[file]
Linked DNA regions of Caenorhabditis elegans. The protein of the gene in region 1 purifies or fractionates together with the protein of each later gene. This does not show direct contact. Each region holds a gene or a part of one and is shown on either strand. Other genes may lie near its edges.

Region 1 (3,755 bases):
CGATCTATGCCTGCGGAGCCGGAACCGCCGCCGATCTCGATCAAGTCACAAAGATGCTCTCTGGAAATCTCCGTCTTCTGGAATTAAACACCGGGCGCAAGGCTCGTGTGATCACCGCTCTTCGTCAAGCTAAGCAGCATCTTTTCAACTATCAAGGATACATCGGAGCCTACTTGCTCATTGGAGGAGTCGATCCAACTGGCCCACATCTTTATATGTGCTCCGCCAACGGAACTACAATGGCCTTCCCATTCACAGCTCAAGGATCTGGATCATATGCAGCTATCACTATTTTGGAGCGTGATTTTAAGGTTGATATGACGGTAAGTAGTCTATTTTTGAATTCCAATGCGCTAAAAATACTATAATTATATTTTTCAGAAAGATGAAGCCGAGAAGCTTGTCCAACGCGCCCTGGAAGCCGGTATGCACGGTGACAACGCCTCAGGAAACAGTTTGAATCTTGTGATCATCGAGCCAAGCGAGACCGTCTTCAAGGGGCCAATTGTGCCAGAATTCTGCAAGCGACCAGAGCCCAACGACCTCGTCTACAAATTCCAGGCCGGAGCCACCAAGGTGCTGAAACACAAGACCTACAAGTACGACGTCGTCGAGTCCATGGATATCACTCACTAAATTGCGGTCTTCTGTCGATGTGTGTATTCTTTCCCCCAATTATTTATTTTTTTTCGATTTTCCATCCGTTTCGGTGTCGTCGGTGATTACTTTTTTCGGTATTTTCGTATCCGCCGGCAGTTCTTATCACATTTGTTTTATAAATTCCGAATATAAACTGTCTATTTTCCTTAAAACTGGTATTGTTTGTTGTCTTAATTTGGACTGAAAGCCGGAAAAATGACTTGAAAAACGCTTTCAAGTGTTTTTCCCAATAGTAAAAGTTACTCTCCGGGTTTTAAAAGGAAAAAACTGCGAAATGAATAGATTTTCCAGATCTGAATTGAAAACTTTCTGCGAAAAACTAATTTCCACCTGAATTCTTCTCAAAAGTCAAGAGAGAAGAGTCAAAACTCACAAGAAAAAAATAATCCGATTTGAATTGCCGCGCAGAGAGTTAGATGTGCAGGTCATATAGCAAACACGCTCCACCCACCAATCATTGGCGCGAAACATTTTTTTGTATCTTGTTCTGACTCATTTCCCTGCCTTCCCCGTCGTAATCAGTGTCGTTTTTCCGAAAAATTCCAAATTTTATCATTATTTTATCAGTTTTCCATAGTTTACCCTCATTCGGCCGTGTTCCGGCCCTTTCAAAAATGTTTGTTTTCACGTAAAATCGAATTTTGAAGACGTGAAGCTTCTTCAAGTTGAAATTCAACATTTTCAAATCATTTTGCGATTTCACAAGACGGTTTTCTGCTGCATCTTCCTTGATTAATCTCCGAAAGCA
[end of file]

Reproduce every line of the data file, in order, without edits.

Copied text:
Linked DNA regions of Caenorhabditis elegans. The protein of the gene in region 1 purifies or fractionates together with the protein of each later gene. This does not show direct contact. Each region holds a gene or a part of one and is shown on either strand. Other genes may lie near its edges.

Region 1 (3,755 bases):
CGATCTATGCCTGCGGAGCCGGAACCGCCGCCGATCTCGATCAAGTCACAAAGATGCTCTCTGGAAATCTCCGTCTTCTGGAATTAAACACCGGGCGCAAGGCTCGTGTGATCACCGCTCTTCGTCAAGCTAAGCAGCATCTTTTCAACTATCAAGGATACATCGGAGCCTACTTGCTCATTGGAGGAGTCGATCCAACTGGCCCACATCTTTATATGTGCTCCGCCAACGGAACTACAATGGCCTTCCCATTCACAGCTCAAGGATCTGGATCATATGCAGCTATCACTATTTTGGAGCGTGATTTTAAGGTTGATATGACGGTAAGTAGTCTATTTTTGAATTCCAATGCGCTAAAAATACTATAATTATATTTTTCAGAAAGATGAAGCCGAGAAGCTTGTCCAACGCGCCCTGGAAGCCGGTATGCACGGTGACAACGCCTCAGGAAACAGTTTGAATCTTGTGATCATCGAGCCAAGCGAGACCGTCTTCAAGGGGCCAATTGTGCCAGAATTCTGCAAGCGACCAGAGCCCAACGACCTCGTCTACAAATTCCAGGCCGGAGCCACCAAGGTGCTGAAACACAAGACCTACAAGTACGACGTCGTCGAGTCCATGGATATCACTCACTAAATTGCGGTCTTCTGTCGATGTGTGTATTCTTTCCCCCAATTATTTATTTTTTTTCGATTTTCCATCCGTTTCGGTGTCGTCGGTGATTACTTTTTTCGGTATTTTCGTATCCGCCGGCAGTTCTTATCACATTTGTTTTATAAATTCCGAATATAAACTGTCTATTTTCCTTAAAACTGGTATTGTTTGTTGTCTTAATTTGGACTGAAAGCCGGAAAAATGACTTGAAAAACGCTTTCAAGTGTTTTTCCCAATAGTAAAAGTTACTCTCCGGGTTTTAAAAGGAAAAAACTGCGAAATGAATAGATTTTCCAGATCTGAATTGAAAACTTTCTGCGAAAAACTAATTTCCACCTGAATTCTTCTCAAAAGTCAAGAGAGAAGAGTCAAAACTCACAAGAAAAAAATAATCCGATTTGAATTGCCGCGCAGAGAGTTAGATGTGCAGGTCATATAGCAAACACGCTCCACCCACCAATCATTGGCGCGAAACATTTTTTTGTATCTTGTTCTGACTCATTTCCCTGCCTTCCCCGTCGTAATCAGTGTCGTTTTTCCGAAAAATTCCAAATTTTATCATTATTTTATCAGTTTTCCATAGTTTACCCTCATTCGGCCGTGTTCCGGCCCTTTCAAAAATGTTTGTTTTCACGTAAAATCGAATTTTGAAGACGTGAAGCTTCTTCAAGTTGAAATTCAACATTTTCAAATCATTTTGCGATTTCACAAGACGGTTTTCTGCTGCATCTTCCTTGATTAATCTCCGAAAGCA